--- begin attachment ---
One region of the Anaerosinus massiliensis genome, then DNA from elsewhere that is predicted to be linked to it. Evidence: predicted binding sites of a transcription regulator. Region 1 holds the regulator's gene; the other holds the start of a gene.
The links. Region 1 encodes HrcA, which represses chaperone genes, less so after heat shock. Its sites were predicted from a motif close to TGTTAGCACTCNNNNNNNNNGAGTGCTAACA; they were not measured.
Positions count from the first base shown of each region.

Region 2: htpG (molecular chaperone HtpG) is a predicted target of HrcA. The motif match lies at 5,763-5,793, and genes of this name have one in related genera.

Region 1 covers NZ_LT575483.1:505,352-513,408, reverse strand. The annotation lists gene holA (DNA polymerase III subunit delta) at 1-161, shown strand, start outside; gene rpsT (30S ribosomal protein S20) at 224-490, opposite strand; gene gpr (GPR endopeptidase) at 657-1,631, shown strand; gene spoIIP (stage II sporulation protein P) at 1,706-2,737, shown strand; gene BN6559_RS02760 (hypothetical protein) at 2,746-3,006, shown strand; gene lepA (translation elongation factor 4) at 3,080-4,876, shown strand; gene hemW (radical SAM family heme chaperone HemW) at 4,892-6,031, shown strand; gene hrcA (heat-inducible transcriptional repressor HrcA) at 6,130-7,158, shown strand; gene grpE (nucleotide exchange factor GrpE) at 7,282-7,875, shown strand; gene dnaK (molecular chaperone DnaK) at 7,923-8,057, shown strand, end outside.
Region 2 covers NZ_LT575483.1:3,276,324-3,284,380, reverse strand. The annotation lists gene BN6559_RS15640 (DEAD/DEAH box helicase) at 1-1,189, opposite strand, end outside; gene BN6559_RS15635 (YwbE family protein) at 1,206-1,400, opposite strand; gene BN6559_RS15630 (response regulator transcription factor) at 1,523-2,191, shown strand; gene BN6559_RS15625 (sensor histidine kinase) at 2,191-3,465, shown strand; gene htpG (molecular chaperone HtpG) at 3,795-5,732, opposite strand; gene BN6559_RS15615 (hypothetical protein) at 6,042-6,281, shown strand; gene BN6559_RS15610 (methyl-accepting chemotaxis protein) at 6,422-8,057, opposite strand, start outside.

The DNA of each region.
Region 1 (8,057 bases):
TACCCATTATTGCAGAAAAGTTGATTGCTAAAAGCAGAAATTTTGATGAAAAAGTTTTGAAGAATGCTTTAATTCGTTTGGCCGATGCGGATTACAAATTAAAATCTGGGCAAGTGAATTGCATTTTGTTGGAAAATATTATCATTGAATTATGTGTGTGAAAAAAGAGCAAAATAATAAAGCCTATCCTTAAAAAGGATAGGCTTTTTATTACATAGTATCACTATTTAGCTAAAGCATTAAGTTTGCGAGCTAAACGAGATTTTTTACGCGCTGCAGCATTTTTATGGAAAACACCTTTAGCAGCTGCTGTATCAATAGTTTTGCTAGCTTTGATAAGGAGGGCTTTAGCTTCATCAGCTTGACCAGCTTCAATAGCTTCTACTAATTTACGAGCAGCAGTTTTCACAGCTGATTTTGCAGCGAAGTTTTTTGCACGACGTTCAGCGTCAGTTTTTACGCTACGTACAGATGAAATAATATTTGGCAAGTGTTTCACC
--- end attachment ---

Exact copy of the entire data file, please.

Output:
One region of the Anaerosinus massiliensis genome, then DNA from elsewhere that is predicted to be linked to it. Evidence: predicted binding sites of a transcription regulator. Region 1 holds the regulator's gene; the other holds the start of a gene.
The links. Region 1 encodes HrcA, which represses chaperone genes, less so after heat shock. Its sites were predicted from a motif close to TGTTAGCACTCNNNNNNNNNGAGTGCTAACA; they were not measured.
Positions count from the first base shown of each region.

Region 2: htpG (molecular chaperone HtpG) is a predicted target of HrcA. The motif match lies at 5,763-5,793, and genes of this name have one in related genera.

Region 1 covers NZ_LT575483.1:505,352-513,408, reverse strand. The annotation lists gene holA (DNA polymerase III subunit delta) at 1-161, shown strand, start outside; gene rpsT (30S ribosomal protein S20) at 224-490, opposite strand; gene gpr (GPR endopeptidase) at 657-1,631, shown strand; gene spoIIP (stage II sporulation protein P) at 1,706-2,737, shown strand; gene BN6559_RS02760 (hypothetical protein) at 2,746-3,006, shown strand; gene lepA (translation elongation factor 4) at 3,080-4,876, shown strand; gene hemW (radical SAM family heme chaperone HemW) at 4,892-6,031, shown strand; gene hrcA (heat-inducible transcriptional repressor HrcA) at 6,130-7,158, shown strand; gene grpE (nucleotide exchange factor GrpE) at 7,282-7,875, shown strand; gene dnaK (molecular chaperone DnaK) at 7,923-8,057, shown strand, end outside.
Region 2 covers NZ_LT575483.1:3,276,324-3,284,380, reverse strand. The annotation lists gene BN6559_RS15640 (DEAD/DEAH box helicase) at 1-1,189, opposite strand, end outside; gene BN6559_RS15635 (YwbE family protein) at 1,206-1,400, opposite strand; gene BN6559_RS15630 (response regulator transcription factor) at 1,523-2,191, shown strand; gene BN6559_RS15625 (sensor histidine kinase) at 2,191-3,465, shown strand; gene htpG (molecular chaperone HtpG) at 3,795-5,732, opposite strand; gene BN6559_RS15615 (hypothetical protein) at 6,042-6,281, shown strand; gene BN6559_RS15610 (methyl-accepting chemotaxis protein) at 6,422-8,057, opposite strand, start outside.

The DNA of each region.
Region 1 (8,057 bases):
TACCCATTATTGCAGAAAAGTTGATTGCTAAAAGCAGAAATTTTGATGAAAAAGTTTTGAAGAATGCTTTAATTCGTTTGGCCGATGCGGATTACAAATTAAAATCTGGGCAAGTGAATTGCATTTTGTTGGAAAATATTATCATTGAATTATGTGTGTGAAAAAAGAGCAAAATAATAAAGCCTATCCTTAAAAAGGATAGGCTTTTTATTACATAGTATCACTATTTAGCTAAAGCATTAAGTTTGCGAGCTAAACGAGATTTTTTACGCGCTGCAGCATTTTTATGGAAAACACCTTTAGCAGCTGCTGTATCAATAGTTTTGCTAGCTTTGATAAGGAGGGCTTTAGCTTCATCAGCTTGACCAGCTTCAATAGCTTCTACTAATTTACGAGCAGCAGTTTTCACAGCTGATTTTGCAGCGAAGTTTTTTGCACGACGTTCAGCGTCAGTTTTTACGCTACGTACAGATGAAATAATATTTGGCAAGTGTTTCACC